Activist Himanshu Kumar says tribals are still a pawn on the chessboard of provincial politics. Saying there’s no better time to talk about tribal rights than now, he is on an indefinite fast to highlight their exploitation by states and multi-nationals, reports Shone Satheesh Babu
Amidst a rising chorus asking to send more forces into Chhattisgarh in the wake of the deadly Maoist attack on political leaders, activist Himanshu Kumar has undertaken an indefinite fast at Delhi’s Jantar Mantar. “I’m trying to draw the attention of the urban middle class, so that they at least understand what the problem is, before asking for absurd solutions,” Kumar told TEHELKA. While civil rights activists have gone hoarse asserting that the Maoists are not a law-and-order issue, large sections of the media and influential, powerful urban classes keep reiterating their demands to send in more forces after every untoward incident. “What the Maoists did in Darbha valley is heinous and condemnable, but it doesn’t mean the government is any less guilty of massacre,” said Kumar, claiming that the state government has deliberately not implemented development works in remote regions.
He claimed that by inflicting brutality on the tribals through its foot soldiers, i.e. the police, the state was terrorising them into leaving their lands, which would then be passed on to the multi-nationals. “The government doesn’t realise how angry the tribals are with its policies. The Naxals are taking advantage of this anger.”
On the killing of Mahendra Karma, the founder of Salwa Judum, an anti-Naxal outfit, Kumar said the brutality, although inexcusable, was not inexplicable. “Karma was stabbed more than 70 times by female cadres of the Maoists. They could have just shot him dead. But what happened was the seething rage for all the rapes and torture unleashed on the tribal women by the Salwa Judum.”
Kumar also alleges that the media is complicit in ignoring the unconscionable crimes committed against people across the tribal belt. He mentions the time when then Chief Justice of India YK Sabharwal ordered the sealing of all illegally-obtained properties in Delhi, the media had turned activist for the rights of those facing ouster. “Even though everyone admitted it was illegal, they wanted the court to take a lenient view on humanitarian grounds. But when we talk about how tribals are being uprooted from their lands, which they have inhabited for thousands of years, everyone falls silent. Why this hypocrisy?” asks Kumar. It is in this backdrop that calls for sending in more forces to tackle the Maoists seems like a reckless idea that will serve to alienate the tribals even more and benefit only the Reds.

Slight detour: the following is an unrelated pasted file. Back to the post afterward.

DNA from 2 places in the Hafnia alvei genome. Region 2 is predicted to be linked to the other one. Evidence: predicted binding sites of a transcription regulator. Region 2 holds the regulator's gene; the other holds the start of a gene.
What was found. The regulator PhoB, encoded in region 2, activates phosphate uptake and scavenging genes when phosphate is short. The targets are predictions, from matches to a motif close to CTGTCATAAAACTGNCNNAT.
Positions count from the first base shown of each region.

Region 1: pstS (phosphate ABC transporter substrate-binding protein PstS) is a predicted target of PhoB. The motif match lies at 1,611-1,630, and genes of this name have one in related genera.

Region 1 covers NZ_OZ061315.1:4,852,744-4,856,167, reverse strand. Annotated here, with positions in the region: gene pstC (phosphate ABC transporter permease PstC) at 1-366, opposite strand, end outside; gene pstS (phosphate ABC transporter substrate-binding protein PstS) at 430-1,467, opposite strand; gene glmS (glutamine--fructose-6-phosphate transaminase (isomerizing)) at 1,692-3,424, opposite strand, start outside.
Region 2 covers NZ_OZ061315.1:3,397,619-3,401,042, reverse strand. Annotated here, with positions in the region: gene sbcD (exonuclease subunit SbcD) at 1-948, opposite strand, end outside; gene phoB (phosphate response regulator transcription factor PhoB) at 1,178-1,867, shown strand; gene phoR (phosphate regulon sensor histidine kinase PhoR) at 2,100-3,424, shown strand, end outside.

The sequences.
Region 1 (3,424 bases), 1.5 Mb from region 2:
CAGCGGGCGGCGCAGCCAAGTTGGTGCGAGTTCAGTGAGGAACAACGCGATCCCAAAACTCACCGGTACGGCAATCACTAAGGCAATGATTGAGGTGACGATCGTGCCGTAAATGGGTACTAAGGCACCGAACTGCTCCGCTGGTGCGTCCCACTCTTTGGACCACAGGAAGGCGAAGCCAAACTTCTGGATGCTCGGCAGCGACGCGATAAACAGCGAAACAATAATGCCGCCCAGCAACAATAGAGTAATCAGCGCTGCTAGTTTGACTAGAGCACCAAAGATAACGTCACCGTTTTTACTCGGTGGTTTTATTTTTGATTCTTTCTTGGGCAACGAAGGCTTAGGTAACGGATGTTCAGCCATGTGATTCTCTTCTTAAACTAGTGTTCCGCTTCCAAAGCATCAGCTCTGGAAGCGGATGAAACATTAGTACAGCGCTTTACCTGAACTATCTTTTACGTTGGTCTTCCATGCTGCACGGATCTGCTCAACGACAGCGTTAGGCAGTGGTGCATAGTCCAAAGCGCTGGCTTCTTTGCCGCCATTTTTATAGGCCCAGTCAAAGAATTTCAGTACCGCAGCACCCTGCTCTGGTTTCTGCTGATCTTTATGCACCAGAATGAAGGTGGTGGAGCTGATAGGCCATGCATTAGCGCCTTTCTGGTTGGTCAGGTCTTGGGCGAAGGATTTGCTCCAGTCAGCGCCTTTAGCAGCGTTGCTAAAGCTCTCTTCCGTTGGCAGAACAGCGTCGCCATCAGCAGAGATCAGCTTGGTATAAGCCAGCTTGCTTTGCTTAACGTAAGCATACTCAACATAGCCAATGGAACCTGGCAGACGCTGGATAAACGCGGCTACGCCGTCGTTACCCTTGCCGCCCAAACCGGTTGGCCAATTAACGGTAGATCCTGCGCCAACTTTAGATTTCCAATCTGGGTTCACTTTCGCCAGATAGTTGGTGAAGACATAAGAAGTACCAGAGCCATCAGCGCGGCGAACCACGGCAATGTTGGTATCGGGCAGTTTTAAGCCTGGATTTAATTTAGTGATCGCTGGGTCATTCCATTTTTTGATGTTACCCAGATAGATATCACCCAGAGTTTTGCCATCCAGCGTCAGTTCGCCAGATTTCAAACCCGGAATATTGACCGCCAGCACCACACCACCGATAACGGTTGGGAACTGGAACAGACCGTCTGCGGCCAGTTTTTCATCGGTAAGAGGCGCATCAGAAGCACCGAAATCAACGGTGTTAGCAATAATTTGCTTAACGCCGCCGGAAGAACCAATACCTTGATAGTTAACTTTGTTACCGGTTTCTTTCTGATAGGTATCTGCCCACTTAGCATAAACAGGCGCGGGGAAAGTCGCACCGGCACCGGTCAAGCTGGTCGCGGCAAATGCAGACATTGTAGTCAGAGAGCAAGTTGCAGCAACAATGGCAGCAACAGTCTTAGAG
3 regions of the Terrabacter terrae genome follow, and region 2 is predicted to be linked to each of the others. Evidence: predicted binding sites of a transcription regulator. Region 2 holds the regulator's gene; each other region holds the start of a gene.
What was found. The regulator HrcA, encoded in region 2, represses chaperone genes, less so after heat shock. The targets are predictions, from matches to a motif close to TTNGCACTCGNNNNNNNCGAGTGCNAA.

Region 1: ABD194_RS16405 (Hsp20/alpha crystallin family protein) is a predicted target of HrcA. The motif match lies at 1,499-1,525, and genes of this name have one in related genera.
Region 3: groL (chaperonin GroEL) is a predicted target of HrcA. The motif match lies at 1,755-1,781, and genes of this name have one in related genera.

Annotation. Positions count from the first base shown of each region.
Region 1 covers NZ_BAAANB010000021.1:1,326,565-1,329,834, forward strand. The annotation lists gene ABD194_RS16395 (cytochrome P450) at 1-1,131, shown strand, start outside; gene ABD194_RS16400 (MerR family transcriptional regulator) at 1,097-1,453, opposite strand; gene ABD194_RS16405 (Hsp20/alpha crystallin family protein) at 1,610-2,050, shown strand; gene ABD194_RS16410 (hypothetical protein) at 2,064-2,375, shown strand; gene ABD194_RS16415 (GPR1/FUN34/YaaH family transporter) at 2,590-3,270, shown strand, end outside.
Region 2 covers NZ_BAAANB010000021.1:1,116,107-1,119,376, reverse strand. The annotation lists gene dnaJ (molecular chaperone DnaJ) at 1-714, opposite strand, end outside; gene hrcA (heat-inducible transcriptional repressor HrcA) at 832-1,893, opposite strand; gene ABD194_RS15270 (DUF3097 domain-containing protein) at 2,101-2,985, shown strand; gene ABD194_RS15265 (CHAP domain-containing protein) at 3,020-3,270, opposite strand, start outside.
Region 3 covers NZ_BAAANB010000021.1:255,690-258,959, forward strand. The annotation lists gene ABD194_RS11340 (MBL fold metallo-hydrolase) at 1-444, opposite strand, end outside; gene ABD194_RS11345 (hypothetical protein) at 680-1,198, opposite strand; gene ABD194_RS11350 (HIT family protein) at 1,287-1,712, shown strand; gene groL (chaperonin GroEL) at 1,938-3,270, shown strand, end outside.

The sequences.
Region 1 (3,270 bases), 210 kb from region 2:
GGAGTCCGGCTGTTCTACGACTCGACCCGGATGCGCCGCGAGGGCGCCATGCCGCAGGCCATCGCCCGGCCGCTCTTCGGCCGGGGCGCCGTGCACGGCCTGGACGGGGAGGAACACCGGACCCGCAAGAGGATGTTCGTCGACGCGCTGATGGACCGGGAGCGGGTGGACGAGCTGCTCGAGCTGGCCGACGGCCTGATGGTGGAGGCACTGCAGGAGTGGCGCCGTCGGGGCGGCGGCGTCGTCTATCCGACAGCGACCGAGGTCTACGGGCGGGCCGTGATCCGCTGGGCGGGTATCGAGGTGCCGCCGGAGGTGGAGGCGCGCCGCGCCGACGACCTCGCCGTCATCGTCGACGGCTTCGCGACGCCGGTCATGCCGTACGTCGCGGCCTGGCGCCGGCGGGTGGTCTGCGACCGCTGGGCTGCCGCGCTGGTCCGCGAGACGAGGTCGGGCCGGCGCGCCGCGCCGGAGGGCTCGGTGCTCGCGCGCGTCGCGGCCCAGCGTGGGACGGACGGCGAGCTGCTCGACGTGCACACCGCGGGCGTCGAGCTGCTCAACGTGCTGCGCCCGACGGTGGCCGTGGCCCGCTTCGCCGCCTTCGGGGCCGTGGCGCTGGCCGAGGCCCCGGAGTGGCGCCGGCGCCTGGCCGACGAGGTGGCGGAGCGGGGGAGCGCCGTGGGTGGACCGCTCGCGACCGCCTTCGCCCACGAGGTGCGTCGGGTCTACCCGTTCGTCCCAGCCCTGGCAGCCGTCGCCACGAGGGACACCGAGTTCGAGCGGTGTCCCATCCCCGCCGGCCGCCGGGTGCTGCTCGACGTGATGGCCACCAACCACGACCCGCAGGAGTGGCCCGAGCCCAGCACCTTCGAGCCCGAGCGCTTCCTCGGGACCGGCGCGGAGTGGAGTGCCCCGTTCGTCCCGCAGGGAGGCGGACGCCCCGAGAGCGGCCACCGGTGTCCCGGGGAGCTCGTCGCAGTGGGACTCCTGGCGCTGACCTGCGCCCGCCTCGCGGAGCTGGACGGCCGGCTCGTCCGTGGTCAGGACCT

But according to the government, it’s the Maoists who’re not letting development work take place in remote places. Kumar rubbishes this view, “We almost persuaded the Naxals to stay away from school buildings. The problem, as the tribals told us, was that the police and the Central Reserve Police Force (CRPF) would occupy the school building, and start harassing their people. They raped the girls, beat up the sons, and destroyed their crops. So the Naxals started demolishing schools to prevent security forces’ piling up.” Kumar says the biggest setback was when the government ignored the proposition that both the forces and the Maoists should stay one km away from the school buildings. “The Naxals agreed instantly to this demand of ours.
But when the Chhattisgarh UNICEF head Lata Menon wrote to the chief secretary about this, she didn’t even get a reply,” says Kumar of the government’s arrogance. It’s not just the state government that’s guilty; according to him even the Prime Minister has let the people of this country down by asking for the abolishment of the clause that requires a 51 percent majority in the Gram Sabhas to allow development work. This is in contrast to the recent ruling of the Supreme Court in the Niyamgiri case, empowering Gram Sabhas to decide if they want a mining company to extract from their land.
About the Author: